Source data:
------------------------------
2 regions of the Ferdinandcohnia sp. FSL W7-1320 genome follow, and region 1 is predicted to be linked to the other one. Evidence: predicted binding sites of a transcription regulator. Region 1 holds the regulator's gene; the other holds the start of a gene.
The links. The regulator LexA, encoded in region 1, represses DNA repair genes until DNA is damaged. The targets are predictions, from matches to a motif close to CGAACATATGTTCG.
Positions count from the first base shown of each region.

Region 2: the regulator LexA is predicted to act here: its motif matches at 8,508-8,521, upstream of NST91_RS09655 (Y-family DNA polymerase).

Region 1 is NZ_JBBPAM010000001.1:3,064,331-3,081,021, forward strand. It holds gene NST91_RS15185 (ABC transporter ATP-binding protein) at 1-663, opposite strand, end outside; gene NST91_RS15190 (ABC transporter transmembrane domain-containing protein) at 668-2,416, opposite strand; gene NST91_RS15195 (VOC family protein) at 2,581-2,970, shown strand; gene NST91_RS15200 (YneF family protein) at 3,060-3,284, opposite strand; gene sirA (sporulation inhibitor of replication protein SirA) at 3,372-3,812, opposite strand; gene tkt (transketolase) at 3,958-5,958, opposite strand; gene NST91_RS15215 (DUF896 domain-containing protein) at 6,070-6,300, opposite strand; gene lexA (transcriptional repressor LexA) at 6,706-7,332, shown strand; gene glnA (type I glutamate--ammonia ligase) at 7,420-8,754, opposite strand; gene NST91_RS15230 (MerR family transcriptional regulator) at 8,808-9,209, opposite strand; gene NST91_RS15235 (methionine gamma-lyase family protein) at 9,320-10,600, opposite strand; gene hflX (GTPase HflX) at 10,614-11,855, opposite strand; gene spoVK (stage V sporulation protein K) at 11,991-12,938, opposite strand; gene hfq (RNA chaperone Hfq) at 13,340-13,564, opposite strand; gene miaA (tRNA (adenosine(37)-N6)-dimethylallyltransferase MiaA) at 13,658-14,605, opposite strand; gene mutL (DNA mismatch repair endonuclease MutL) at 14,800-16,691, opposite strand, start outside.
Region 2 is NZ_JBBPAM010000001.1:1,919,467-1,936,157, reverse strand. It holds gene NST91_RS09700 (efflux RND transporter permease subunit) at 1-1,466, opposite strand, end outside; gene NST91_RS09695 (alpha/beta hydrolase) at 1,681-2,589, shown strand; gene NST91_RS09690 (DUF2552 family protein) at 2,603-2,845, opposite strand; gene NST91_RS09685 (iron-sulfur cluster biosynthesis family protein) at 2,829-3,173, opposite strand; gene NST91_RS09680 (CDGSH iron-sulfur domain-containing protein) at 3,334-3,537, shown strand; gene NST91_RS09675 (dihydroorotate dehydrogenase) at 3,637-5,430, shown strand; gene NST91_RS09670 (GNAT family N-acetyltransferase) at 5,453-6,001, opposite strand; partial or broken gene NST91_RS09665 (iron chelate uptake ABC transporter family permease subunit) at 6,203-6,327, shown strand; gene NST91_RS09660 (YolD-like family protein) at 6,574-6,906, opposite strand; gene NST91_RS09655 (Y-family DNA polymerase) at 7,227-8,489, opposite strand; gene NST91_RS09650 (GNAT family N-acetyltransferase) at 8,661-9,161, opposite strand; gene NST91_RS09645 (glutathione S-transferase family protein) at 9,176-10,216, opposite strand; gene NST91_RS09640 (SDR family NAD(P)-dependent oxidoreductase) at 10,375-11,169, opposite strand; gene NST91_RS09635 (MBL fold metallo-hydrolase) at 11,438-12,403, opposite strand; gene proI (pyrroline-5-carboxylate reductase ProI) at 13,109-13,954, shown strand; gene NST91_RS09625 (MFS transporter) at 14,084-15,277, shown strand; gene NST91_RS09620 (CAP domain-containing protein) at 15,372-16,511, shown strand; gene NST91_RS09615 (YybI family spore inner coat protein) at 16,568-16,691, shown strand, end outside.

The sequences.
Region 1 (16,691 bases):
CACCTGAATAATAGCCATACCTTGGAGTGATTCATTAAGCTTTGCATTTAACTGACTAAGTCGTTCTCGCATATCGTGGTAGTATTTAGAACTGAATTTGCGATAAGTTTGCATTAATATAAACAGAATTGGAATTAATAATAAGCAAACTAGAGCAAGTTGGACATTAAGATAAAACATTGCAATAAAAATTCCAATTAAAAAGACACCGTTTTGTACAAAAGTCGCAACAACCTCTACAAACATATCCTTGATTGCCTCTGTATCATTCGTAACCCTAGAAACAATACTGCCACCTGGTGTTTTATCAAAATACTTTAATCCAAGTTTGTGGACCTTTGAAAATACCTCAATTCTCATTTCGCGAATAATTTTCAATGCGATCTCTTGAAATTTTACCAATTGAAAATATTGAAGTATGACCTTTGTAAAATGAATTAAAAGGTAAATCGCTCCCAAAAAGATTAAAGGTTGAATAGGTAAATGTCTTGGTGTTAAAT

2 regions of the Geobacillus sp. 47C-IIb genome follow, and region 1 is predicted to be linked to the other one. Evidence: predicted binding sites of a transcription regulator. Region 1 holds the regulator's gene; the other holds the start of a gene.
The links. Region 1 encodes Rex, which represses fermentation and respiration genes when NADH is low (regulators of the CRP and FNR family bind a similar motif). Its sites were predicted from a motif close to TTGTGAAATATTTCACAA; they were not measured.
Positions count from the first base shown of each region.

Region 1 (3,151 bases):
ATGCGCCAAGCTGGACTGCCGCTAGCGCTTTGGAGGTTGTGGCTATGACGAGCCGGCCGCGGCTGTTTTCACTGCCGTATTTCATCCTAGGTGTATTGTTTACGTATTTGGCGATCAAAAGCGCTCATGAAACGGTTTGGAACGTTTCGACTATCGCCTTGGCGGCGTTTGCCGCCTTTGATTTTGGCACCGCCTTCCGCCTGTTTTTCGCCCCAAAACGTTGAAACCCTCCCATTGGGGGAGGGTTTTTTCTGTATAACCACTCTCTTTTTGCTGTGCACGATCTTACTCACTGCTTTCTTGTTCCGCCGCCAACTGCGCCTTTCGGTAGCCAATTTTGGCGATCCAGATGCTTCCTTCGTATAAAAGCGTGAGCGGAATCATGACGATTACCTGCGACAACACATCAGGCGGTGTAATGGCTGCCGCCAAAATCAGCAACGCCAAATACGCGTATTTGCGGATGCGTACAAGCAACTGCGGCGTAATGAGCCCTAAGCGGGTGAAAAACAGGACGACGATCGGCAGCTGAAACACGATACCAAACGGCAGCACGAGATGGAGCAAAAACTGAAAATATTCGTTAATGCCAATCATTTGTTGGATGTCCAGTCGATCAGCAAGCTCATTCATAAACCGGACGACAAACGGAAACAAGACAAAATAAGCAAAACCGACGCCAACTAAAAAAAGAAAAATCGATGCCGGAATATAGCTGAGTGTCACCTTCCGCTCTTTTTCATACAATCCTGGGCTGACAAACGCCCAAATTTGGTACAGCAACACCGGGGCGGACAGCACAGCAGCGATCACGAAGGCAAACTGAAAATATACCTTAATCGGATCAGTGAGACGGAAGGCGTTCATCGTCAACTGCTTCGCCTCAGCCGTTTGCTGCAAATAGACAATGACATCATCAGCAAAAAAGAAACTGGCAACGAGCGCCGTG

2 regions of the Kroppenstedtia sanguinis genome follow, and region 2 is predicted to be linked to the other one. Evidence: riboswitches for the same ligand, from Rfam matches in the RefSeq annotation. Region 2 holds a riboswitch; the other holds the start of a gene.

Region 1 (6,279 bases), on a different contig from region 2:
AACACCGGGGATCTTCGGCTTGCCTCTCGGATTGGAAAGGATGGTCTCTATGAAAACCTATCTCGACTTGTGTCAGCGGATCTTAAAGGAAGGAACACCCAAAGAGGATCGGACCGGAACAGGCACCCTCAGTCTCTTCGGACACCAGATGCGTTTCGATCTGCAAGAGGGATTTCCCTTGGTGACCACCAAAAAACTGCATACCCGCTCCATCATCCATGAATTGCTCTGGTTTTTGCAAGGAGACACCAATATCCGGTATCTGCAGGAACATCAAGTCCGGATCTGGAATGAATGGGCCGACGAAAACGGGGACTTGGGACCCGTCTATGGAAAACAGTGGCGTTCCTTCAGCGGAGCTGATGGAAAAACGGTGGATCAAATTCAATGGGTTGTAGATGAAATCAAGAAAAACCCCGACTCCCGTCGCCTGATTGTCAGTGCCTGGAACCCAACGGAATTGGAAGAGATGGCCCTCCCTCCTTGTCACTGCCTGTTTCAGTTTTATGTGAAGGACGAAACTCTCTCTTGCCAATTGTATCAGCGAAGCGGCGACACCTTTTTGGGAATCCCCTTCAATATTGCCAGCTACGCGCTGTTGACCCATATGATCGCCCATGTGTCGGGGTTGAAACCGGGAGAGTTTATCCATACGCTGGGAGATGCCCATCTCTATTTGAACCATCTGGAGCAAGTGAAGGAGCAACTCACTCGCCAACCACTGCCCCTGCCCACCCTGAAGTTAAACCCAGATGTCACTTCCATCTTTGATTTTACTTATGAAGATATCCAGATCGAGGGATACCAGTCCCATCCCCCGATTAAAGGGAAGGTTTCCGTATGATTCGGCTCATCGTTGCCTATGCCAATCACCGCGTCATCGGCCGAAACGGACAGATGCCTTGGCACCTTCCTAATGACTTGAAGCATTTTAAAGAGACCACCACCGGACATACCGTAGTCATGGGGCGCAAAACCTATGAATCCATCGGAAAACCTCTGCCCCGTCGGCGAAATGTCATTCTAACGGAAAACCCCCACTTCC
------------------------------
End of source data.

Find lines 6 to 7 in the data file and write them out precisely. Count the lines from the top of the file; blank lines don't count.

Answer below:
Region 2 is NZ_JBBPAM010000001.1:1,919,467-1,936,157, reverse strand. It holds gene NST91_RS09700 (efflux RND transporter permease subunit) at 1-1,466, opposite strand, end outside; gene NST91_RS09695 (alpha/beta hydrolase) at 1,681-2,589, shown strand; gene NST91_RS09690 (DUF2552 family protein) at 2,603-2,845, opposite strand; gene NST91_RS09685 (iron-sulfur cluster biosynthesis family protein) at 2,829-3,173, opposite strand; gene NST91_RS09680 (CDGSH iron-sulfur domain-containing protein) at 3,334-3,537, shown strand; gene NST91_RS09675 (dihydroorotate dehydrogenase) at 3,637-5,430, shown strand; gene NST91_RS09670 (GNAT family N-acetyltransferase) at 5,453-6,001, opposite strand; partial or broken gene NST91_RS09665 (iron chelate uptake ABC transporter family permease subunit) at 6,203-6,327, shown strand; gene NST91_RS09660 (YolD-like family protein) at 6,574-6,906, opposite strand; gene NST91_RS09655 (Y-family DNA polymerase) at 7,227-8,489, opposite strand; gene NST91_RS09650 (GNAT family N-acetyltransferase) at 8,661-9,161, opposite strand; gene NST91_RS09645 (glutathione S-transferase family protein) at 9,176-10,216, opposite strand; gene NST91_RS09640 (SDR family NAD(P)-dependent oxidoreductase) at 10,375-11,169, opposite strand; gene NST91_RS09635 (MBL fold metallo-hydrolase) at 11,438-12,403, opposite strand; gene proI (pyrroline-5-carboxylate reductase ProI) at 13,109-13,954, shown strand; gene NST91_RS09625 (MFS transporter) at 14,084-15,277, shown strand; gene NST91_RS09620 (CAP domain-containing protein) at 15,372-16,511, shown strand; gene NST91_RS09615 (YybI family spore inner coat protein) at 16,568-16,691, shown strand, end outside.

The sequences.